Political uncertainty around the Trump administration continued to send shockwaves through global markets on Thursday as the dollar lingered near a six-month low.
Overnight, stocks in Asia fell sharply, tracking dramatic falls on Wall Street on Wednesday after reports that Donald Trump had asked former FBI Director James Comey to end an investigation into National Security Adviser Michael Flynn during an Oval Office visit back in February.
The FTSE 100 lost 0.89 per cent to finish the day at 7436.42, following Wednesday’s 0.25 per cent decline.
However, the Dow Jones Index opened up slightly on Thursday, as did the S&P500, after both US stock indexes had seen falls of around 1.8 per cent on Wednesday
The Trump reports had sparked speculation that obstruction of justice charges might be laid against the US President.
That in turn has weakened investor confidence in the Trump’s power to implement some of the aggressive stimulus measures he has been championing.
“The Trump rally seems to be a theme of the past,” said Lukman Otunuga , an analyst at FXTM, adding that stock markets could be in store for “further punishment moving forward as political turmoil in the US and ongoing geopolitical tensions are adding to the mounting uncertainty over Trump”.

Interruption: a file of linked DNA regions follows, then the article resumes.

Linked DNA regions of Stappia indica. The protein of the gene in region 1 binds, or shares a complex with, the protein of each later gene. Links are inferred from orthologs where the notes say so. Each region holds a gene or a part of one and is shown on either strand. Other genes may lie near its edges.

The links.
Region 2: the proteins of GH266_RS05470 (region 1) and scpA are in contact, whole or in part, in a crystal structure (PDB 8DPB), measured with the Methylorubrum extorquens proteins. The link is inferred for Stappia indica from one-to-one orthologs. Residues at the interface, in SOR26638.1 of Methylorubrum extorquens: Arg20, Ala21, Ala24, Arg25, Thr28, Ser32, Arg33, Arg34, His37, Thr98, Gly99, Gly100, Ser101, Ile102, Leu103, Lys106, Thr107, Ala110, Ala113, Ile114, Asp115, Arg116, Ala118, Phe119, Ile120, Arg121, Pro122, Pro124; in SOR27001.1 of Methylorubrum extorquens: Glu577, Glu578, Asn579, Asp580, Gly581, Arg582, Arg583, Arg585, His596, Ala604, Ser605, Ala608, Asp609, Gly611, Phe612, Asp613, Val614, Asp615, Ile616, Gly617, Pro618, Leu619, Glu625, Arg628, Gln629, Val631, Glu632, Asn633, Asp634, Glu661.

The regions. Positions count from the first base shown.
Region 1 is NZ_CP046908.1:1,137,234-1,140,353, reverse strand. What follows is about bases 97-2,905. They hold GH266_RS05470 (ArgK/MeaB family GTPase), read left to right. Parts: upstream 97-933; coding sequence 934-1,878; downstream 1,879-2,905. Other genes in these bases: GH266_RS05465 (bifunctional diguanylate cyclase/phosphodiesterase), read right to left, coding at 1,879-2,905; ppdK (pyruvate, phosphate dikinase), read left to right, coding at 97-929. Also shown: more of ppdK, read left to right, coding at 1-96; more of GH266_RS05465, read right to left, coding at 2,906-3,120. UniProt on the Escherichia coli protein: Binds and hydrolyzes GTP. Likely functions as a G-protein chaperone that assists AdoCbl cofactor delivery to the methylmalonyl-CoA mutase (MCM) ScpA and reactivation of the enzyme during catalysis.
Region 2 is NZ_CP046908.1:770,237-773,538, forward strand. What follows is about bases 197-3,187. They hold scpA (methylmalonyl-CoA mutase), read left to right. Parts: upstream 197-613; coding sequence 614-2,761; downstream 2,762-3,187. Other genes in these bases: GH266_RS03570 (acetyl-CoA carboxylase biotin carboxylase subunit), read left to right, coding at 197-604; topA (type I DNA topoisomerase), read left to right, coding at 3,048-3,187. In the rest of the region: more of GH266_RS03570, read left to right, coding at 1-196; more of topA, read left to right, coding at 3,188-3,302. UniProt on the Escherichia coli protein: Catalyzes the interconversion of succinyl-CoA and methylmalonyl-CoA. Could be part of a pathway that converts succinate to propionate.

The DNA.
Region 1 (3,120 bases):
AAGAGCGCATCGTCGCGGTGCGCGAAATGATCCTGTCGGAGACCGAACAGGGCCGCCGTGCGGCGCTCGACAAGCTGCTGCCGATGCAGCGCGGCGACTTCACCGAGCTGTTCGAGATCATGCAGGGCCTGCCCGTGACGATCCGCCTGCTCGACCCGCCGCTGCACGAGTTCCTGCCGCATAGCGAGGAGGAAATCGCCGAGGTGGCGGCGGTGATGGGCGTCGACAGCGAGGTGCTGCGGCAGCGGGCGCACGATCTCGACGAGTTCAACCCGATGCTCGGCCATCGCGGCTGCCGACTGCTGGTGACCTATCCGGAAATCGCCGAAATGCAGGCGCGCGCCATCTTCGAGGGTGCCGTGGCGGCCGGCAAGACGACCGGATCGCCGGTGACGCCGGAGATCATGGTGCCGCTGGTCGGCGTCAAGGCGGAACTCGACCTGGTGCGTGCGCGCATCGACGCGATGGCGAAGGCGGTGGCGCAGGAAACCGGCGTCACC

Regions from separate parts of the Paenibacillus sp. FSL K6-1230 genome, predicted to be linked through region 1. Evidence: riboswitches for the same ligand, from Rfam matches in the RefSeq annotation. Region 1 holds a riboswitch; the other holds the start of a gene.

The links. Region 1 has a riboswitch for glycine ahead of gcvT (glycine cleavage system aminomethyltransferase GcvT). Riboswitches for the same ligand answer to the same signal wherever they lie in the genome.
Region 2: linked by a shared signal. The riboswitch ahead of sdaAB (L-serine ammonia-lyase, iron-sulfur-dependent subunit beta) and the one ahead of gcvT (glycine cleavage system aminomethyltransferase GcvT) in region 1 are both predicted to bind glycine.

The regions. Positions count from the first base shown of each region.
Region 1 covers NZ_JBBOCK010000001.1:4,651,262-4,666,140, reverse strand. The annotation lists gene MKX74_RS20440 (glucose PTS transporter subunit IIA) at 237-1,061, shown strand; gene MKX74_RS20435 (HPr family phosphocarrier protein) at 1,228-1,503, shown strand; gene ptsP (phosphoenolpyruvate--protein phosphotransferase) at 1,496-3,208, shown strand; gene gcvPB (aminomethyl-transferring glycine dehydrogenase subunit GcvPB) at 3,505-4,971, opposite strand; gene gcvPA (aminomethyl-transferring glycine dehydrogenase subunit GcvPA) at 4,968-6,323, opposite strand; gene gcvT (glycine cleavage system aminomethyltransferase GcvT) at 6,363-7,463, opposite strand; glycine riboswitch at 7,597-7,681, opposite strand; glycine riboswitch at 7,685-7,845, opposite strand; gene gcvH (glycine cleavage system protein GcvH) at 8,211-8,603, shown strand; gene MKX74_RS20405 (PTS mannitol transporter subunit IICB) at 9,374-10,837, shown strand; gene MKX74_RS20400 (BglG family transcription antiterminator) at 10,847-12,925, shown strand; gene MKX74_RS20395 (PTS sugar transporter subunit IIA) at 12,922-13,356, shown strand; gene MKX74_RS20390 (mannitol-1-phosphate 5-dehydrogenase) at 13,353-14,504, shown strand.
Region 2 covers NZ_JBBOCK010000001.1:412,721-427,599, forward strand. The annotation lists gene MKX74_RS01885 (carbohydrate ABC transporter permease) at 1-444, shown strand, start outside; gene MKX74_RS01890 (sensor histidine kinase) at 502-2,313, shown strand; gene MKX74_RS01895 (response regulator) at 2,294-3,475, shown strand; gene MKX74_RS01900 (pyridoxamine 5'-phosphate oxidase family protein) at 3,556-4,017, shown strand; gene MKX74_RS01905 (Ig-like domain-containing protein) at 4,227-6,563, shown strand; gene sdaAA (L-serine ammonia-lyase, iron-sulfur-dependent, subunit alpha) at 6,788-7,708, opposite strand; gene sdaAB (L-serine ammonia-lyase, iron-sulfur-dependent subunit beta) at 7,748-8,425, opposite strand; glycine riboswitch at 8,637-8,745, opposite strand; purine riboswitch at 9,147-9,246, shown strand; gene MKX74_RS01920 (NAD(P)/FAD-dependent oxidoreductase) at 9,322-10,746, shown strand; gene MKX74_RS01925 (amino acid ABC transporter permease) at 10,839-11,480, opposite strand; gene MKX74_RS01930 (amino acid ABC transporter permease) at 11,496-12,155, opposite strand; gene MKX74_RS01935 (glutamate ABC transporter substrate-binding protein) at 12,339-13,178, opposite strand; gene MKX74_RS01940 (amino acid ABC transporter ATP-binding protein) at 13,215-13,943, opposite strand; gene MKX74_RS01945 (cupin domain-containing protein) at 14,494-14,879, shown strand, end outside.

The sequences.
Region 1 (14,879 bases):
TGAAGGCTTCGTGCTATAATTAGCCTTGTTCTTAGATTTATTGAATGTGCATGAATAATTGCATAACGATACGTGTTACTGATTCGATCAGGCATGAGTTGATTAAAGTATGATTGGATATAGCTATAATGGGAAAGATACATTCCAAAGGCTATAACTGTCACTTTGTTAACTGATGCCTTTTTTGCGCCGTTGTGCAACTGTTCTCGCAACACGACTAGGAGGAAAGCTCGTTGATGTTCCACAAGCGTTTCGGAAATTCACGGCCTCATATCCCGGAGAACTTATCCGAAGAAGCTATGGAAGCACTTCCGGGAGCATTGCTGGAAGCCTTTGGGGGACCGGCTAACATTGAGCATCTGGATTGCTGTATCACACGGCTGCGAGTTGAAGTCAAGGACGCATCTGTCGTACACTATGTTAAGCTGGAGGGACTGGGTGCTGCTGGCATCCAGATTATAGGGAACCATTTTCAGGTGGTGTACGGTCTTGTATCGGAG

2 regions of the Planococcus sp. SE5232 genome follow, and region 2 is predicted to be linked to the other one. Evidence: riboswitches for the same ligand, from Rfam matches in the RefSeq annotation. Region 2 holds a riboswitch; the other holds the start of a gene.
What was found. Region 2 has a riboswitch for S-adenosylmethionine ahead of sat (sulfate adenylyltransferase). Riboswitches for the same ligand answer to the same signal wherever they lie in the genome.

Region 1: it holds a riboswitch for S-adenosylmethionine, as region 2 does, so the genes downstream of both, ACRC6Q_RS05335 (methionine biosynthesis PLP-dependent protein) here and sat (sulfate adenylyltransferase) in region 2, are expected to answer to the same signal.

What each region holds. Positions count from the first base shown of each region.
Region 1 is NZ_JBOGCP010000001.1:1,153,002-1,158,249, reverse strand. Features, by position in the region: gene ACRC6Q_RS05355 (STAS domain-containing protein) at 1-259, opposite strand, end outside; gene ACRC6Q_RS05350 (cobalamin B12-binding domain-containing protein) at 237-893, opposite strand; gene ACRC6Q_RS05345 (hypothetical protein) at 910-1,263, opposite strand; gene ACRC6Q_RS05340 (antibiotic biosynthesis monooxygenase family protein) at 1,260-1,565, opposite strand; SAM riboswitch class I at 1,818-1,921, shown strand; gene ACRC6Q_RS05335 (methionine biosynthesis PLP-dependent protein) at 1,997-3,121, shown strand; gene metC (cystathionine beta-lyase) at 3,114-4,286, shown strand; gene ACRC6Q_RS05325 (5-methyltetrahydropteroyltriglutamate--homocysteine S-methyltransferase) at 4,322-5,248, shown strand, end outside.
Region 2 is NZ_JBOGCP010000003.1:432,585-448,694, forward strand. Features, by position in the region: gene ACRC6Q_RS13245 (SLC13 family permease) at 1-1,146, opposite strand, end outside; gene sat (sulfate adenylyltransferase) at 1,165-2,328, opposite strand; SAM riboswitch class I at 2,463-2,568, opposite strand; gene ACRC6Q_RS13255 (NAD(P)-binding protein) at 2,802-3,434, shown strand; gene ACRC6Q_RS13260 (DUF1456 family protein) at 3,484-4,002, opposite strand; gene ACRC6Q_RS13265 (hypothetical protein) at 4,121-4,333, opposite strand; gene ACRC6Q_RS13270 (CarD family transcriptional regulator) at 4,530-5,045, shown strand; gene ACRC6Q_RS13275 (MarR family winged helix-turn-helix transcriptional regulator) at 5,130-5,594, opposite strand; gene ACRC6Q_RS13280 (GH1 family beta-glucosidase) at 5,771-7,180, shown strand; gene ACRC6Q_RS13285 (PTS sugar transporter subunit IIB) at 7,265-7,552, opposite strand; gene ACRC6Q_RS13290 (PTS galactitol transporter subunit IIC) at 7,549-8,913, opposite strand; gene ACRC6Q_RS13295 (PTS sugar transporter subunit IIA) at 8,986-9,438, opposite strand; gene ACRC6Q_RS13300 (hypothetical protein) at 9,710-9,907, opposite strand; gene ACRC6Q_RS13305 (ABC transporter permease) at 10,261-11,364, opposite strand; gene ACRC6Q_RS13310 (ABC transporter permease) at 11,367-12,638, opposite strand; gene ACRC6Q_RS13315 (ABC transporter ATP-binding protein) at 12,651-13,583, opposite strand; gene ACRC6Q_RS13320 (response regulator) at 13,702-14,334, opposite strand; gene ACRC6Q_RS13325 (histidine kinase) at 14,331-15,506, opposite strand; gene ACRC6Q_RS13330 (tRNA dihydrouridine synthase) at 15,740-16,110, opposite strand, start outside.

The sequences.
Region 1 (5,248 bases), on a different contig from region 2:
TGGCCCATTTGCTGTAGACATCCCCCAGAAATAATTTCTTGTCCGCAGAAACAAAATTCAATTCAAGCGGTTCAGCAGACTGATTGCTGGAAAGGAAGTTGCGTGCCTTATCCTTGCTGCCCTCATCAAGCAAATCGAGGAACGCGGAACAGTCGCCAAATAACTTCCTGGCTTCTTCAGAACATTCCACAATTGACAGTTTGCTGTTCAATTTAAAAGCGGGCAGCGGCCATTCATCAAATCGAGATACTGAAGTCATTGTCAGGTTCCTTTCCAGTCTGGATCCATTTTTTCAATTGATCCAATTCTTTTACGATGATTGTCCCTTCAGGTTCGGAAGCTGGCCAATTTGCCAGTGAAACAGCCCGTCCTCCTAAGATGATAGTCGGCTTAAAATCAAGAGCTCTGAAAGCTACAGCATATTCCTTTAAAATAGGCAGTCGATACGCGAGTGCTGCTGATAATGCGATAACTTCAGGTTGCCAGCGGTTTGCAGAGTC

Since his campaign, the former businessman has been vowing to rollback regulation and cut taxes dramatically – both promises that have particularly supported financial stocks.
Strategists at UniCredit wrote in a note that “recent rise in political tensions” was denting “expectations of US reflationary policies”.
But some are now speculating that the latest move could even lead to Mr Trump leaving the presidency.
The dollar index, which measures the buck’s strength against a basket of other major currencies, was trading at its lowest level since Trump’s election last November on Thursday afternoon at 97.576.
Gold, which – like Japan’s yen and the Swiss franc – tends to be sought during times of political uncertainty, hovered near a two-week high.
A weak dollar also tends to support the price of gold.